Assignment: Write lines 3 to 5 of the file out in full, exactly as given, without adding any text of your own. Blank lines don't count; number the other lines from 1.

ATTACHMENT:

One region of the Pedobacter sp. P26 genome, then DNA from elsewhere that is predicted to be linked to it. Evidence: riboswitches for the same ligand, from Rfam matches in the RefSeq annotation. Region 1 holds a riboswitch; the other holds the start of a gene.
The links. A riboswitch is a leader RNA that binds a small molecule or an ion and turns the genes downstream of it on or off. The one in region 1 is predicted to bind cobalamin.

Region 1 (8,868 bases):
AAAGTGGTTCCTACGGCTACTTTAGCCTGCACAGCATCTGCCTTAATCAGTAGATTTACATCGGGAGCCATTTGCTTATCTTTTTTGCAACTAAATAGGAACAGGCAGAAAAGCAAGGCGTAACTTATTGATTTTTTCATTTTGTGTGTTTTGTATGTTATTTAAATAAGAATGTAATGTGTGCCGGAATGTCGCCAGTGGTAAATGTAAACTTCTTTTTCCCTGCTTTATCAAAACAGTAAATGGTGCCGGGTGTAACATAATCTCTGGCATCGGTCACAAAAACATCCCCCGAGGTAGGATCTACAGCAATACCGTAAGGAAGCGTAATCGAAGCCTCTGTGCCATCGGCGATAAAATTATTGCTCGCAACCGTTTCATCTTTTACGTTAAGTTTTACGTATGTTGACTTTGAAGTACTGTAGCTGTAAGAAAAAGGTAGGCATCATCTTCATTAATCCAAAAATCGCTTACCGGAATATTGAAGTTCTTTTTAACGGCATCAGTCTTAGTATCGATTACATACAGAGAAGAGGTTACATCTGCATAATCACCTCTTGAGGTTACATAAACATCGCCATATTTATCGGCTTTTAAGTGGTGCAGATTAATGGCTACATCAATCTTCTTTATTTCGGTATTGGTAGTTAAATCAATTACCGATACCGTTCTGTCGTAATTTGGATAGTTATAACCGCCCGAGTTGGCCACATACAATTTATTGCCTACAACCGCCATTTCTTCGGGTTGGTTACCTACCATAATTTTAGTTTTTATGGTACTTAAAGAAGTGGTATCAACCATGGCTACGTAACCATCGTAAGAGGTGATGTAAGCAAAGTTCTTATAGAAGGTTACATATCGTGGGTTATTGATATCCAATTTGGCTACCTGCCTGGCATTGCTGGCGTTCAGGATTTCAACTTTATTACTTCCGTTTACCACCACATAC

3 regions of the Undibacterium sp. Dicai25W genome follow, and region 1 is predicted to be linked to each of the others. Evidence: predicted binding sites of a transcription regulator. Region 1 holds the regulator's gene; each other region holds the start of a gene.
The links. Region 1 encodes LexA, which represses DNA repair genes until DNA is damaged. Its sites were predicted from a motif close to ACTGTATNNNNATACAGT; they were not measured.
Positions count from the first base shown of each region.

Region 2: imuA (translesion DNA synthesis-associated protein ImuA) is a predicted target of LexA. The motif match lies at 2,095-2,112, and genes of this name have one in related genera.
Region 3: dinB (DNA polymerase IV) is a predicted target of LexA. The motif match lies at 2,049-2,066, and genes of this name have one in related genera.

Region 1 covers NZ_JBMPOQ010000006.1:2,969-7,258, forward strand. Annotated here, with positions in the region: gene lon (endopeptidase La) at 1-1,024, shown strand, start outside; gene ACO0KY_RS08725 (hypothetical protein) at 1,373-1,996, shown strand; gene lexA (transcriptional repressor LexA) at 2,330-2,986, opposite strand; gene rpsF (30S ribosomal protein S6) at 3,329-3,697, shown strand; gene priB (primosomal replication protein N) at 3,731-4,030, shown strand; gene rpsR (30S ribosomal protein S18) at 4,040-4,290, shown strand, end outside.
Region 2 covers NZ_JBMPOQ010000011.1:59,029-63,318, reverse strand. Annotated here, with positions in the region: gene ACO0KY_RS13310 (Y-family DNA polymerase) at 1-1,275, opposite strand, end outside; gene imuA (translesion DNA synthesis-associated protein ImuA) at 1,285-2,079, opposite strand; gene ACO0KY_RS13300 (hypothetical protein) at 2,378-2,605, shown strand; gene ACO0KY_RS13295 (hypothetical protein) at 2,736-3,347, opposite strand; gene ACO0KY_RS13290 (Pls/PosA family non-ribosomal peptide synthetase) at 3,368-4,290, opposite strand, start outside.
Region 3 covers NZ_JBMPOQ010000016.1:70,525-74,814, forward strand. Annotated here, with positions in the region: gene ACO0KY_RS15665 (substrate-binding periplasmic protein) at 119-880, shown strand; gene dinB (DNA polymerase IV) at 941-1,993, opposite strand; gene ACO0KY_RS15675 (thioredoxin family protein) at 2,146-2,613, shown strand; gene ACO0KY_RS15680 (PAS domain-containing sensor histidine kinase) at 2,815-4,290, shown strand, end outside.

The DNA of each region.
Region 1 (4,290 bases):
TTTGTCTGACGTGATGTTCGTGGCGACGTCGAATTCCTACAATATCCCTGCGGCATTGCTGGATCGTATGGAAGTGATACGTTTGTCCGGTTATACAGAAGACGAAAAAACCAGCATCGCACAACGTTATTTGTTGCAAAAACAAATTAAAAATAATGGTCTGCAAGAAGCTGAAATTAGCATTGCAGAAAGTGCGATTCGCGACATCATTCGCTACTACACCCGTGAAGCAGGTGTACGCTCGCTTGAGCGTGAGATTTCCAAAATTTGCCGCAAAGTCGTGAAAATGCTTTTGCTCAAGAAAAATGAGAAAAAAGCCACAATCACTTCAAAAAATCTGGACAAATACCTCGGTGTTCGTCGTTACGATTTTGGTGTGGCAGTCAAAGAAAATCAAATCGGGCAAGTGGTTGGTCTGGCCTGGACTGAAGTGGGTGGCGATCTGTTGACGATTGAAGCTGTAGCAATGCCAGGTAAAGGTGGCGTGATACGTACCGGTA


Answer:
Region 1 (8,868 bases):
AAAGTGGTTCCTACGGCTACTTTAGCCTGCACAGCATCTGCCTTAATCAGTAGATTTACATCGGGAGCCATTTGCTTATCTTTTTTGCAACTAAATAGGAACAGGCAGAAAAGCAAGGCGTAACTTATTGATTTTTTCATTTTGTGTGTTTTGTATGTTATTTAAATAAGAATGTAATGTGTGCCGGAATGTCGCCAGTGGTAAATGTAAACTTCTTTTTCCCTGCTTTATCAAAACAGTAAATGGTGCCGGGTGTAACATAATCTCTGGCATCGGTCACAAAAACATCCCCCGAGGTAGGATCTACAGCAATACCGTAAGGAAGCGTAATCGAAGCCTCTGTGCCATCGGCGATAAAATTATTGCTCGCAACCGTTTCATCTTTTACGTTAAGTTTTACGTATGTTGACTTTGAAGTACTGTAGCTGTAAGAAAAAGGTAGGCATCATCTTCATTAATCCAAAAATCGCTTACCGGAATATTGAAGTTCTTTTTAACGGCATCAGTCTTAGTATCGATTACATACAGAGAAGAGGTTACATCTGCATAATCACCTCTTGAGGTTACATAAACATCGCCATATTTATCGGCTTTTAAGTGGTGCAGATTAATGGCTACATCAATCTTCTTTATTTCGGTATTGGTAGTTAAATCAATTACCGATACCGTTCTGTCGTAATTTGGATAGTTATAACCGCCCGAGTTGGCCACATACAATTTATTGCCTACAACCGCCATTTCTTCGGGTTGGTTACCTACCATAATTTTAGTTTTTATGGTACTTAAAGAAGTGGTATCAACCATGGCTACGTAACCATCGTAAGAGGTGATGTAAGCAAAGTTCTTATAGAAGGTTACATATCGTGGGTTATTGATATCCAATTTGGCTACCTGCCTGGCATTGCTGGCGTTCAGGATTTCAACTTTATTACTTCCGTTTACCACCACATAC

3 regions of the Undibacterium sp. Dicai25W genome follow, and region 1 is predicted to be linked to each of the others. Evidence: predicted binding sites of a transcription regulator. Region 1 holds the regulator's gene; each other region holds the start of a gene.